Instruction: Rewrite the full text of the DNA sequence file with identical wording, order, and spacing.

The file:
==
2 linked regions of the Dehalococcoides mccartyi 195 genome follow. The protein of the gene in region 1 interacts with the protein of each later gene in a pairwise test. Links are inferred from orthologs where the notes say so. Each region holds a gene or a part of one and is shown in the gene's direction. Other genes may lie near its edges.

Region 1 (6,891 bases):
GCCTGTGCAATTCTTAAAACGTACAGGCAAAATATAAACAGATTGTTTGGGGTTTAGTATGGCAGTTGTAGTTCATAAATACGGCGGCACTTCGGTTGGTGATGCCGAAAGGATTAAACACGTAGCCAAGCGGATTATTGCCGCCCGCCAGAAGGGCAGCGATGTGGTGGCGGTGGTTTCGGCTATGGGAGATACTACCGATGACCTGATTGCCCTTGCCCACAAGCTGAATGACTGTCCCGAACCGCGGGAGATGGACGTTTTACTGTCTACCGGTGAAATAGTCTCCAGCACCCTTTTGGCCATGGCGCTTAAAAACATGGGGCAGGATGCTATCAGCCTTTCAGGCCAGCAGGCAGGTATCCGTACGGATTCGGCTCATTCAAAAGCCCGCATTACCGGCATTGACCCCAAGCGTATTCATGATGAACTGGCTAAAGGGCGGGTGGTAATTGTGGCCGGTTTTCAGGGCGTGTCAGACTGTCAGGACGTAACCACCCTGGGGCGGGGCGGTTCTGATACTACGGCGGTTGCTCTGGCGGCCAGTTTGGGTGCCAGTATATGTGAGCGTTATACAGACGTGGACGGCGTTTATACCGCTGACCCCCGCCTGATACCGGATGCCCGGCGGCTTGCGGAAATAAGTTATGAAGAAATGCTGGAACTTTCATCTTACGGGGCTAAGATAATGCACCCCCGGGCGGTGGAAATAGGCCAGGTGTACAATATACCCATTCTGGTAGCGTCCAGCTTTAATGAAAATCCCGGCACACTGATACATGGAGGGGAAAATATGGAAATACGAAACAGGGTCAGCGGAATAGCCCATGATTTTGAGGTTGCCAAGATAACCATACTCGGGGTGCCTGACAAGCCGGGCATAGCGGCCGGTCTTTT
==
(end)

2 linked regions of the Dehalococcoides mccartyi 195 genome follow. The protein of the gene in region 1 interacts with the protein of each later gene in a pairwise test. Links are inferred from orthologs where the notes say so. Each region holds a gene or a part of one and is shown in the gene's direction. Other genes may lie near its edges.

Region 1 (6,891 bases):
GCCTGTGCAATTCTTAAAACGTACAGGCAAAATATAAACAGATTGTTTGGGGTTTAGTATGGCAGTTGTAGTTCATAAATACGGCGGCACTTCGGTTGGTGATGCCGAAAGGATTAAACACGTAGCCAAGCGGATTATTGCCGCCCGCCAGAAGGGCAGCGATGTGGTGGCGGTGGTTTCGGCTATGGGAGATACTACCGATGACCTGATTGCCCTTGCCCACAAGCTGAATGACTGTCCCGAACCGCGGGAGATGGACGTTTTACTGTCTACCGGTGAAATAGTCTCCAGCACCCTTTTGGCCATGGCGCTTAAAAACATGGGGCAGGATGCTATCAGCCTTTCAGGCCAGCAGGCAGGTATCCGTACGGATTCGGCTCATTCAAAAGCCCGCATTACCGGCATTGACCCCAAGCGTATTCATGATGAACTGGCTAAAGGGCGGGTGGTAATTGTGGCCGGTTTTCAGGGCGTGTCAGACTGTCAGGACGTAACCACCCTGGGGCGGGGCGGTTCTGATACTACGGCGGTTGCTCTGGCGGCCAGTTTGGGTGCCAGTATATGTGAGCGTTATACAGACGTGGACGGCGTTTATACCGCTGACCCCCGCCTGATACCGGATGCCCGGCGGCTTGCGGAAATAAGTTATGAAGAAATGCTGGAACTTTCATCTTACGGGGCTAAGATAATGCACCCCCGGGCGGTGGAAATAGGCCAGGTGTACAATATACCCATTCTGGTAGCGTCCAGCTTTAATGAAAATCCCGGCACACTGATACATGGAGGGGAAAATATGGAAATACGAAACAGGGTCAGCGGAATAGCCCATGATTTTGAGGTTGCCAAGATAACCATACTCGGGGTGCCTGACAAGCCGGGCATAGCGGCCGGTCTTTT